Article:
Trump spent the last two weeks selling the House plan. He met with specific individuals and with various congressional factions opposed to the bill. He personally called the offices of more than 100 legislators. He has cajoled and threatened, telling those who refused to back the legislation that they would lose their seats. He threw the entire weight of his personality and the office of the president behind the vote, saying that he backed the bill “one-thousand percent.”

But he never took the time to explain to either the public or congressional Republicans what the bill actually did. He did not make a case for the bill’s policy merits, preferring instead to describe it using generic superlatives.

By bumbling the repeal of the “Affordable” Health Care Act, Republicans have somehow managed to do something President Obama could never accomplish during his presidency: make Obamacare popular!

Our Screwed Up Health Care System In Two Charts

March 15, 2017

Two charts show the problem with our health care system.

First, from FreedomAndProsperity.org:

And then from the Wall Street Journal:

This is the perverse outcome created by the third-party payer public programs and the tax and regulatory provisions tilted in favor of third-party payer insurance: consumers’ pocketbooks are hit more and more for health care costs despite the fact that consumers pick up less and less of the tab for total health care costs.

Obamacare reinforced this trend with its various regulations. The Republican alternative, which trades subsidies for “tax credits” and punishes consumers for not maintaining third-party coverage, further reinforces the trend. Until true free market reforms (deregulation, ending tax code distortions) are introduced, these trends will only continue.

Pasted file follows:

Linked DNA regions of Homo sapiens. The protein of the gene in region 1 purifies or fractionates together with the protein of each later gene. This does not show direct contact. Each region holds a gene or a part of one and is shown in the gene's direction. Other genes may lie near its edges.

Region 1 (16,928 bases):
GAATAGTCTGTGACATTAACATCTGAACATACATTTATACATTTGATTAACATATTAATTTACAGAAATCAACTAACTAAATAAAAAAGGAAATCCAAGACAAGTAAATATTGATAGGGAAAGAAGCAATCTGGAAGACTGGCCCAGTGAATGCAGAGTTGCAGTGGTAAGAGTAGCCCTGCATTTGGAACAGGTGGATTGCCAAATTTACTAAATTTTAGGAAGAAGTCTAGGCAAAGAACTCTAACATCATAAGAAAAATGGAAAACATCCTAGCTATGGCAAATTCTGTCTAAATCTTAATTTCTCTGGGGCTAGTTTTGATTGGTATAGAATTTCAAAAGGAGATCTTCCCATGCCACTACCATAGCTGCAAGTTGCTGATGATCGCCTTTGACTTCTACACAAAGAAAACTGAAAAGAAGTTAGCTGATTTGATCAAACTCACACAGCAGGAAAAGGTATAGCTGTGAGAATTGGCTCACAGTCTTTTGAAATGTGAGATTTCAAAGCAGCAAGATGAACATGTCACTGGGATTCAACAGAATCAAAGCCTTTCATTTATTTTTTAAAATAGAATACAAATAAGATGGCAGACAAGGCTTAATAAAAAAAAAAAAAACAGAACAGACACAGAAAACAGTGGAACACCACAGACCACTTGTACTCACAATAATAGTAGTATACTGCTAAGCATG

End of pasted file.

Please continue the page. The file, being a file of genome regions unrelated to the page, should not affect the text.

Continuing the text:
The Republican Prescription To Health Care “Reform”: An Individual Mandate

March 11, 2017

Another aspect to the Republicans’ health care bill that’s starting to get attention: a revision of Obamacare’s reviled individual mandate. From CNBC:

The Republican plan would require anyone who has a lapse in their coverage of longer than 63 days in the prior year to pay their insurer a penalty equal to 30 percent of the premium of the individual or small group health plan they are purchasing.

The Commonwealth Fund, which produced the analysis, said there were 30 million working-age adults who reported having a gap in insurance coverage that was longer than three months.

These penalties, per CNBC, could end up being more punitive on lower income people than Obamacare’s “the higher of $695, or 2 percent of household income” penalty.

Are Republican voters having buyer’s remorse yet?

Obamacare 2.0 (Or Republican Health Care “Reform”)

March 8, 2017

For years, I’ve blogged how the third-party payment structure for routine health care is the source of problems with America’s health care system. Addressing this problem would be true reform. There are real-world examples of this in action, and the results are promising. True reform would address the regulations and tax-code distortions that favor third-party payments.

Obamacare reinforced the third-party payment structure. It continues to fail.

So what are Republicans proposing? It ain’t good:

It would repeal far less of ObamaCare than the bill Republicans sent to President Obama one year ago. The ObamaCare regulations it retains are already causing insurance markets to collapse. It would allow that collapse to continue, and even accelerate the collapse.

Michael Cannon has the gory details.

Not surprisingly, this bad legislation garners President Trump’s endorsement.